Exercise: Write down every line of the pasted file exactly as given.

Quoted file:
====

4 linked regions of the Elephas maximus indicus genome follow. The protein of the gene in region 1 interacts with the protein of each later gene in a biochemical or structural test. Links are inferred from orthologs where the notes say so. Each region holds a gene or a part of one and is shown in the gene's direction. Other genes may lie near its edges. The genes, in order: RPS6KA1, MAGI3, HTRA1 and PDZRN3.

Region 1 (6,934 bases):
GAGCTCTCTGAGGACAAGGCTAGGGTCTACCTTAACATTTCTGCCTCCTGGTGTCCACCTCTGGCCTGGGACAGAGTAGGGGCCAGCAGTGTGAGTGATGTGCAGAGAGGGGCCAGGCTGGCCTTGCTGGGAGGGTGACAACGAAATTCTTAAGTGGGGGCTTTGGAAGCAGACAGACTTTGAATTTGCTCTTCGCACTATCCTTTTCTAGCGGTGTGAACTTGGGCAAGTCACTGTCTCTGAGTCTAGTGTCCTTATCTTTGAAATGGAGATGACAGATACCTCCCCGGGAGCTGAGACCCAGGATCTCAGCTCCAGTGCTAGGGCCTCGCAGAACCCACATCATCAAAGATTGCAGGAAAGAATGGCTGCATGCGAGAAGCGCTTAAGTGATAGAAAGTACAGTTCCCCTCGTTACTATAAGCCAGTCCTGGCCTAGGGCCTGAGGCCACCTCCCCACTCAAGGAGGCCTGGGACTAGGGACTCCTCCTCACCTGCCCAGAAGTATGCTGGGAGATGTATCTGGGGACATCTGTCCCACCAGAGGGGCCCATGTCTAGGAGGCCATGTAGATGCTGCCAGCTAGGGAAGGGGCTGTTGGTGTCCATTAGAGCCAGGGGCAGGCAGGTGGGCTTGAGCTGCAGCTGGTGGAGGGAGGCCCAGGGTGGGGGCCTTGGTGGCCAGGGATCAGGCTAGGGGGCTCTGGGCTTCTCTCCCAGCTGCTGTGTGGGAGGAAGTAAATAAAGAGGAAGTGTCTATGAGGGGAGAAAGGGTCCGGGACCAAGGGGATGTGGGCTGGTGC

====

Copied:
4 linked regions of the Elephas maximus indicus genome follow. The protein of the gene in region 1 interacts with the protein of each later gene in a biochemical or structural test. Links are inferred from orthologs where the notes say so. Each region holds a gene or a part of one and is shown in the gene's direction. Other genes may lie near its edges. The genes, in order: RPS6KA1, MAGI3, HTRA1 and PDZRN3.

Region 1 (6,934 bases):
GAGCTCTCTGAGGACAAGGCTAGGGTCTACCTTAACATTTCTGCCTCCTGGTGTCCACCTCTGGCCTGGGACAGAGTAGGGGCCAGCAGTGTGAGTGATGTGCAGAGAGGGGCCAGGCTGGCCTTGCTGGGAGGGTGACAACGAAATTCTTAAGTGGGGGCTTTGGAAGCAGACAGACTTTGAATTTGCTCTTCGCACTATCCTTTTCTAGCGGTGTGAACTTGGGCAAGTCACTGTCTCTGAGTCTAGTGTCCTTATCTTTGAAATGGAGATGACAGATACCTCCCCGGGAGCTGAGACCCAGGATCTCAGCTCCAGTGCTAGGGCCTCGCAGAACCCACATCATCAAAGATTGCAGGAAAGAATGGCTGCATGCGAGAAGCGCTTAAGTGATAGAAAGTACAGTTCCCCTCGTTACTATAAGCCAGTCCTGGCCTAGGGCCTGAGGCCACCTCCCCACTCAAGGAGGCCTGGGACTAGGGACTCCTCCTCACCTGCCCAGAAGTATGCTGGGAGATGTATCTGGGGACATCTGTCCCACCAGAGGGGCCCATGTCTAGGAGGCCATGTAGATGCTGCCAGCTAGGGAAGGGGCTGTTGGTGTCCATTAGAGCCAGGGGCAGGCAGGTGGGCTTGAGCTGCAGCTGGTGGAGGGAGGCCCAGGGTGGGGGCCTTGGTGGCCAGGGATCAGGCTAGGGGGCTCTGGGCTTCTCTCCCAGCTGCTGTGTGGGAGGAAGTAAATAAAGAGGAAGTGTCTATGAGGGGAGAAAGGGTCCGGGACCAAGGGGATGTGGGCTGGTGC